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Pink-necked Green Pigeon eating sea apple leaf

on 1st December 2011

In response to an earlier post on birds eating leaves (folivory) LINK, Sun Chong Hong sent an image of a Pink-necked Green Pigeon (Treron vernans) in a sea apple tree (Syzygium grande) with a piece of young leaf in its bill. This is a strong suggestion that the pigeon was eating the leaf.

“The image was captured in the cool morning of 18th November when I saw three of these pigeons flew into the tree from my apartment [in Singapore]. It was quite difficult to observe them because of the distance of about 30m and the leaves that got in the line of sight. In fact I didn’t notice the details until I reviewed it from the PC monitor,” wrote Chong Hong.

Check out our earlier post of a parakeet eating leaves of a mangrove tree LINK.

Sun Chong Hong
Penang, Malaysia
December 2011

If you like this post please tap on the Like button at the left bottom of page. Any views and opinions expressed in this article are solely those of the authors/contributors, and are not endorsed by the Lee Kong Chian Natural History Museum (LKCNHM, NUS) or its affiliated institutions. Readers are encouraged to use their discretion before making any decisions or judgements based on the information presented.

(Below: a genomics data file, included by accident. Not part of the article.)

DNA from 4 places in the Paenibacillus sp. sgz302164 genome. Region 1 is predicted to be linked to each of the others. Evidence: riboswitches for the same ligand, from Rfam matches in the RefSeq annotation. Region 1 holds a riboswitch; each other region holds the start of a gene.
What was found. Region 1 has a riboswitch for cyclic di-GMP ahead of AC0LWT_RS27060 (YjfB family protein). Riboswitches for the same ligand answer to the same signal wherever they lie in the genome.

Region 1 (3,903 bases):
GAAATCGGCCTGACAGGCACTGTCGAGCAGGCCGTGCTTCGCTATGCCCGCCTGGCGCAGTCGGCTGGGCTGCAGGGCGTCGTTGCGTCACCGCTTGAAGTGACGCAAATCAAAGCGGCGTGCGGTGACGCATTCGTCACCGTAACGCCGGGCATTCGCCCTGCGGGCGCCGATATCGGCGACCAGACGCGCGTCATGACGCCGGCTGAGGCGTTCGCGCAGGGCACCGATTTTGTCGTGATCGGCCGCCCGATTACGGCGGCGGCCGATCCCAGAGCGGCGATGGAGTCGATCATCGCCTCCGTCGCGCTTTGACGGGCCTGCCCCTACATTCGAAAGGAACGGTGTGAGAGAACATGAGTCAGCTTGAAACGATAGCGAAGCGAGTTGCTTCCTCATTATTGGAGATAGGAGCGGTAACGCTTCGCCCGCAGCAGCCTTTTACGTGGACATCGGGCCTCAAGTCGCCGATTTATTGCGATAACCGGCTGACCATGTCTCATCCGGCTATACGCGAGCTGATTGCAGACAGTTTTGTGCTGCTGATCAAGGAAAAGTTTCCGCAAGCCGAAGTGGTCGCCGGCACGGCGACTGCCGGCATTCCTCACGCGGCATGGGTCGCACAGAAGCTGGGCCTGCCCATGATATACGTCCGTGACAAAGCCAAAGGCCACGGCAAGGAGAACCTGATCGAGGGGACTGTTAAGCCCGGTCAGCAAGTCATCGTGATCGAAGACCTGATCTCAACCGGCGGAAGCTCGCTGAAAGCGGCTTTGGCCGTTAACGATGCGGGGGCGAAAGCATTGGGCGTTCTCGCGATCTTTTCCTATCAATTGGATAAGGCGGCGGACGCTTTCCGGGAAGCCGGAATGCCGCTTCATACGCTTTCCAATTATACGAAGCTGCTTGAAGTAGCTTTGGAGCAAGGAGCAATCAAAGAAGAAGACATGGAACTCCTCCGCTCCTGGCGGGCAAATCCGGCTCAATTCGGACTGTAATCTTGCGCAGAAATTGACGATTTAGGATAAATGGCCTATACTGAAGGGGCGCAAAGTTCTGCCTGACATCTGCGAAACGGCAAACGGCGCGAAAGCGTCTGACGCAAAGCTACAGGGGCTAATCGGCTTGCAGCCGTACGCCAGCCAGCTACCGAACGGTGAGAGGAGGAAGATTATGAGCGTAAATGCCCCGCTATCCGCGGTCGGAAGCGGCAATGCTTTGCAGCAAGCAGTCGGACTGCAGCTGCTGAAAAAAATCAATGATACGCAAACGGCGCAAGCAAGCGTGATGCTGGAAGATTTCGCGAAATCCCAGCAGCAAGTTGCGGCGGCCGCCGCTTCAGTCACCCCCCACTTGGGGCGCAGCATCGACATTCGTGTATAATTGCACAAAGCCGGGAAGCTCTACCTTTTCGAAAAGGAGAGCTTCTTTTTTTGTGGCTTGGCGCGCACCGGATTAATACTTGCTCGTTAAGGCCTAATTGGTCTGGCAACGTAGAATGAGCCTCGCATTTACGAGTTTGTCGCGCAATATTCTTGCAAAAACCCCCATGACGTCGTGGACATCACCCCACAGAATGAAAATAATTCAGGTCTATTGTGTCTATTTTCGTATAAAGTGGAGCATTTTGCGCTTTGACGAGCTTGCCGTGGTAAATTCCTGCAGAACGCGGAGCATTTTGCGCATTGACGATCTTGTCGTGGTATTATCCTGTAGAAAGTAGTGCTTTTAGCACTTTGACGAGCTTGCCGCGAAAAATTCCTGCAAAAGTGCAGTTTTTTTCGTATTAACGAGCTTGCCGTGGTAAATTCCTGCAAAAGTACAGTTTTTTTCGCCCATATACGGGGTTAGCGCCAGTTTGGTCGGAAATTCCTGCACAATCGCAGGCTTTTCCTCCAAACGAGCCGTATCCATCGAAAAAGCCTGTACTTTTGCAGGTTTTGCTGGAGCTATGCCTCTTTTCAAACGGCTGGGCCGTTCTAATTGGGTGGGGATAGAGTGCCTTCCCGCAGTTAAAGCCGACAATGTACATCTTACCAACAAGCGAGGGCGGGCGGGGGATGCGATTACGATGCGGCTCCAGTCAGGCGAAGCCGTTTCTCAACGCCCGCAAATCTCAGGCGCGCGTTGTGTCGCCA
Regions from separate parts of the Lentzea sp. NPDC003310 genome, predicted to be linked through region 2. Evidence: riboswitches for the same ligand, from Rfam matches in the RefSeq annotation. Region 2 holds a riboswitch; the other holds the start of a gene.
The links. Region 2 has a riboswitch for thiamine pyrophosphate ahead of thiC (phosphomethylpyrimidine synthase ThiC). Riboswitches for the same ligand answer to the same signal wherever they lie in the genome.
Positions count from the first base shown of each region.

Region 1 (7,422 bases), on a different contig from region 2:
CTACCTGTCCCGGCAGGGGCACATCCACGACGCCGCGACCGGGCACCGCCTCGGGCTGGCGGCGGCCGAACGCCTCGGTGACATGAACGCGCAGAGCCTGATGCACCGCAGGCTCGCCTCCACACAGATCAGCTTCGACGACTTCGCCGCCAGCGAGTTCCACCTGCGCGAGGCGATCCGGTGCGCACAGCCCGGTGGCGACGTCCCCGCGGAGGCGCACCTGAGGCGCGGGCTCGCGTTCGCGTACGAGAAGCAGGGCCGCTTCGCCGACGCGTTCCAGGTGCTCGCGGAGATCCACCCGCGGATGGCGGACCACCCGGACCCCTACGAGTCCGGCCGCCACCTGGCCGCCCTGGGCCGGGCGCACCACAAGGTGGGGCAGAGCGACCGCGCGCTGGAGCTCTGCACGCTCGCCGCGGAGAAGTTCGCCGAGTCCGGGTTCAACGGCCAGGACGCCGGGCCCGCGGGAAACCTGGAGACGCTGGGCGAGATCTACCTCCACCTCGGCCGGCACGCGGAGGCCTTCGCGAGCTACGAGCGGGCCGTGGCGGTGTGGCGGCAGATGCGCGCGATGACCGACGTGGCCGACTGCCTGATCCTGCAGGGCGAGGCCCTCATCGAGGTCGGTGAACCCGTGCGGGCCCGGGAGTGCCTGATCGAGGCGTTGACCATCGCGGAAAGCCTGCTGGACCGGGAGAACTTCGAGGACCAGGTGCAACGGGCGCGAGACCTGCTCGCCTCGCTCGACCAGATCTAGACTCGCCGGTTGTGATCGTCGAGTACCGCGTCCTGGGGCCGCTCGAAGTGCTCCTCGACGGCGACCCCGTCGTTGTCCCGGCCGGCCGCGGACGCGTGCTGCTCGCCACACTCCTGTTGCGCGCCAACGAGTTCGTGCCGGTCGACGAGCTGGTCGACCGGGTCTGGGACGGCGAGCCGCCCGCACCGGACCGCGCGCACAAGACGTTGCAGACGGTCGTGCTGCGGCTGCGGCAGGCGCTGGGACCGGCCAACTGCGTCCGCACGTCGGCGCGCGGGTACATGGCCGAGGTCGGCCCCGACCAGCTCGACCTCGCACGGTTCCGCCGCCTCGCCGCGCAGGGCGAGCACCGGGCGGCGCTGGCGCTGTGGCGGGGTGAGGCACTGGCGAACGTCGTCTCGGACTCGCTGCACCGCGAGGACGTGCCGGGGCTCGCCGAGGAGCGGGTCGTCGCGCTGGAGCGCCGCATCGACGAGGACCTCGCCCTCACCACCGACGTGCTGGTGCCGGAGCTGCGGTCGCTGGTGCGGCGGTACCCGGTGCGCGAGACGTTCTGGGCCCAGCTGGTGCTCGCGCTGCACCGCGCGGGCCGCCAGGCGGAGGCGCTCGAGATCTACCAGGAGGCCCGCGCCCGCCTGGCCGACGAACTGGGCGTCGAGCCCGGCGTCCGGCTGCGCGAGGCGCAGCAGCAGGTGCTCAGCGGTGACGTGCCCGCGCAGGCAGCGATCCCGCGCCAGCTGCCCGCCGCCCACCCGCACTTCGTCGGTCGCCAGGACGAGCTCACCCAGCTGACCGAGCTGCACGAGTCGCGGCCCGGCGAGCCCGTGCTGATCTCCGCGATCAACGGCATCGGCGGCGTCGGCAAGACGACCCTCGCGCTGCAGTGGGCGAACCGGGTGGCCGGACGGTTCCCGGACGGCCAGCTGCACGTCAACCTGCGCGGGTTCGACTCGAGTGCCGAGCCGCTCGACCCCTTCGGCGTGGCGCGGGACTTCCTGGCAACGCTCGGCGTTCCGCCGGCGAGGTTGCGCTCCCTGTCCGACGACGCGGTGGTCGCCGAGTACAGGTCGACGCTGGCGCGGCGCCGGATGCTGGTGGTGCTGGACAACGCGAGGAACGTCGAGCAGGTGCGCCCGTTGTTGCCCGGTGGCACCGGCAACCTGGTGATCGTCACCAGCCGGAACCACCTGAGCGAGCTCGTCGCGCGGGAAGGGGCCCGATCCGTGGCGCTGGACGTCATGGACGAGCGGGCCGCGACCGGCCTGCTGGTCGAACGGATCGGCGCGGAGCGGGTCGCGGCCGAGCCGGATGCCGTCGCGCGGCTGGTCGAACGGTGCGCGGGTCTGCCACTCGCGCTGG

YC Wee

Dr Wee played a significant role as a green advocate in Singapore through his extensive involvement in various organizations and committees: as Secretary and Chairman for the Malayan Nature Society (Singapore Branch), and with the Nature Society (Singapore) as founding President (1978-1995). He has also served in the Nature Reserve Board (1987-1989), Nature Reserves Committee (1990-1996), National Council on the Environment/Singapore Environment Council (1992-1996), Work-Group on Nature Conservation (1992) and Inter-Varsity Council on the Environment (1995-1997). He is Patron of the Singapore Gardening Society and was appointed Honorary Museum Associate of the Lee Kong Chian Natural History Museum (LKCNHM) in 2012. In 2005, Dr Wee started the Bird Ecology Study Group. With more than 6,000 entries, the website has become a valuable resource consulted by students, birdwatchers and researchers locally and internationally. The views and opinions expressed in this article are his own, and do not represent those of LKCNHM, the National University of Singapore or its affiliated institutions.

Other posts by YC Wee

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